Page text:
'Happy Endings' Reboot at ABC? "There's a Remote Possibility"

ABC Entertainment president Karey Burke talks with The Hollywood Reporter about bringing back the beloved and short-lived comedy.
ABC/Photofest; Inset: Rodin Eckenroth/Getty Images
'Happy Endings' (Inset: Karey Burke)

Could Happy Endings live to see another day at ABC?

According to ABC Entertainment president Karey Burke, the answer may surprise you.

"I will never say never; I'm hearing whispers," Burke told The Hollywood Reporter during an interview Monday after her time onstage at the Television Critics Association's summer press tour. "That is a dream of a lot of people at ABC. I'm hearing that there's a remote possibility of something. It's at the very beginning [stages]."

Burke, who replaced Channing Dungey at the helm of ABC in November, noted that Happy Endings perfectly represents the type of comedies she and new head of comedy Erin Wehrenberg are looking for in a bid to expand the network's family comedy brand.

"Happy Endings was certainly one of my favorite ABC shows," admitted Burke, "One of the things Erin and I bonded over when she came over [from Warner Bros. TV] to take over comedy development was a desire to do a show like Happy Endings, which led to a conversation about Happy Endings. So, I think she's exploring what's possible."

Burke is slowly starting to make her mark on the Disney-owned broadcast network. After inheriting a pilot crop that was developed by Dungey, Burke got to work on a Black-ish prequel — with Mixed-ish picked up straight to series after filming a backdoor pilot that ultimately will now air as the show's pilot in the fall. Outside of that, Burke's fingerprints are directly on the Allison Tolman drama Emergence, which was produced by ABC Studios and developed for NBC. Burke immediately picked up the series — which she described as perfectly on-brand for ABC — after NBC passed on the pilot in May. Elsewhere, Tiffany Haddish-hosted Kids Say the Darndest Things was the first unscripted series Burke picked up on her watch at ABC. All three shows are part of a larger strategy the exec put in place late last year in a bid to recapture the No. 1 slot among women that ABC lost to NBC.

"We'll continue to lean into the female-forward but not male-repellent character dramas and comedies going forward," Burke told THR. "That means not necessarily female leads, but some entry point for our female audience, which is large."

She continued: "I'm looking for some more disruptive ideas in terms of franchises, trying to harken back to what I think were some of the great brand-defining shows of ABC, which led narratively and were braver in their construct, shows like Lost, Desperate Housewives and Scandal. And also frankly, Black-ish and Fresh Off the Boat."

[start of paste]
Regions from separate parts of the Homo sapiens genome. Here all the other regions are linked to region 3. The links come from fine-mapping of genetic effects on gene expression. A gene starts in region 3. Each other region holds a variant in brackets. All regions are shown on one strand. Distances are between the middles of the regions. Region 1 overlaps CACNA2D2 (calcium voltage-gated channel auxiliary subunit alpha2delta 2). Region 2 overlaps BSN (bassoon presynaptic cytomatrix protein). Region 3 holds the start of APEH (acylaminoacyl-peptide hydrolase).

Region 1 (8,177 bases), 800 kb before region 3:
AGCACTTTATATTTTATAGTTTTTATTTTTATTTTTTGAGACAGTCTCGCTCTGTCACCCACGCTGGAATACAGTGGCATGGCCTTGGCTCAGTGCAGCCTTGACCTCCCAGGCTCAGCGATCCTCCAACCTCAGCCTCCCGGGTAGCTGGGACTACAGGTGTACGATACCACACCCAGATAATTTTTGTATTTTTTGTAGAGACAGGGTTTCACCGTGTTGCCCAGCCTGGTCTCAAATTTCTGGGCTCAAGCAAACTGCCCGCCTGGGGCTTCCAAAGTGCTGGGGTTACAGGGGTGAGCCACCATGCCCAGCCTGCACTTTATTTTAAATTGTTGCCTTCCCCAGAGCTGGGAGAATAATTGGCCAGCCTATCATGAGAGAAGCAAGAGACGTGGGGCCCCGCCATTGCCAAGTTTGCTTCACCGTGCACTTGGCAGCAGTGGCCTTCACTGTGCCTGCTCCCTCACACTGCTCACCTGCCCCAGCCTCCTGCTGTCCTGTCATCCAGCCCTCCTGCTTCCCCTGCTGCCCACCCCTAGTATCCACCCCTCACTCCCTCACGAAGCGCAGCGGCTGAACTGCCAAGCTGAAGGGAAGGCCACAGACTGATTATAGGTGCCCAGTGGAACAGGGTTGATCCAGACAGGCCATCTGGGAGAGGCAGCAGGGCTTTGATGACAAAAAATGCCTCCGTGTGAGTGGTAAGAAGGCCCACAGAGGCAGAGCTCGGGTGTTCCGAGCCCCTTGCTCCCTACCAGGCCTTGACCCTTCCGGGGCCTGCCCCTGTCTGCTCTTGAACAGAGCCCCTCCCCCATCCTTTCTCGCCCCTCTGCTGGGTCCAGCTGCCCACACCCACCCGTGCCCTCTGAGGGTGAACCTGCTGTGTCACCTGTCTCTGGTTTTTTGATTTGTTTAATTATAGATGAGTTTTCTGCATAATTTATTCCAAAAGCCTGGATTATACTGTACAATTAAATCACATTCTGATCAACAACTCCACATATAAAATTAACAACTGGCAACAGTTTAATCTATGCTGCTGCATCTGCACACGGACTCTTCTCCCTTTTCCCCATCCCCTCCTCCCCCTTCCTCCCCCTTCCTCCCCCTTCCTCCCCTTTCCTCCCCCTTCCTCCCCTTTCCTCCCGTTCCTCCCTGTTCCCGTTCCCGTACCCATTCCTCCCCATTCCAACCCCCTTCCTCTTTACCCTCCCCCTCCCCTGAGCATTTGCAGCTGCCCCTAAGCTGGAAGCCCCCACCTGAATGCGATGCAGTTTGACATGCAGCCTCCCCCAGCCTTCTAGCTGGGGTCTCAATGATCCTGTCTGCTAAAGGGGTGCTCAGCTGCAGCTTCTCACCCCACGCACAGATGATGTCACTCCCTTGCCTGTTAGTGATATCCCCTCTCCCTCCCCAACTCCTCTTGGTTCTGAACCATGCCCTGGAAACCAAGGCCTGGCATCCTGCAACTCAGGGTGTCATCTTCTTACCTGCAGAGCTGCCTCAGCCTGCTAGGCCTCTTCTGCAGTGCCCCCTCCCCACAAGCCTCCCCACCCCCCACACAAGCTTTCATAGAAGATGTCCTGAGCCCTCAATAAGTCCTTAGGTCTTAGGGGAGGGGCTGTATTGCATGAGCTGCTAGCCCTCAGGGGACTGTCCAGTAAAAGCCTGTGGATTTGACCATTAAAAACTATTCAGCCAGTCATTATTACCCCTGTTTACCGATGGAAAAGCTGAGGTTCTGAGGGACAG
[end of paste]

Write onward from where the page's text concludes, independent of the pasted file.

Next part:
On the comedy side, Burke hopes The Goldbergs continues to have a long run on the network as she looks to expand beyond ABC's family comedy brand that also includes the final season of Modern Family, American Housewife, The Conners, Bless This Mess and Single Parents.

"We're looking to build on the success and taking lessons from our past in terms of what really defines an ABC show," she said. "On the comedy side, broadening that to include what defines an ABC comedy. We have a great family comedy business, but I'd also like to see us stretching into ensembles that aren't just based in family. That's a goal."

Burke was optimistic that Happy Endings creator David Caspe would be involved should a revival become a reality. Caspe recently departed Sony Pictures Television and inked an overall deal with Universal Television. Happy Endings, produced and owned by Sony TV, ran for three seasons on ABC from 2011-2013. The ensemble comedy about a group of friends starred Eliza Coupe, Elisha Cuthbert, Zachary Knighton, Adam Pally, Damon Wayans Jr. and Casey Wilson. While the series was a cult hit, the show's then-lackluster ratings (and ABC's lack of ownership in it) led to its cancellation. Still, a case could be made that Happy Endings (and other cult hits like Don't Trust the B— in Apartment 23) were the poster children for a lack of understanding about delayed viewing patterns in the early days of the DVR. Sony TV at the time attempted to shop the comedy elsewhere, with talks with NBCUniversal-owned basic cable network USA Network coming close, but ultimately a deal could not be worked out.

Buzz about a potential Happy Endings revival arrives three years after Caspe and fellow executive producer Jonathan Groff and the cast reunited and revealed that they'd be all-in on a new take. "If someone would actually let us do it the real way, then everyone would want to do it," Caspe said at the time.

(It's also worth noting that Groff has an overall deal at ABC Studios and recently stepped down from co-showrunning Black-ish in order to focus on development.)

Representatives for Caspe and Sony TV declined comment.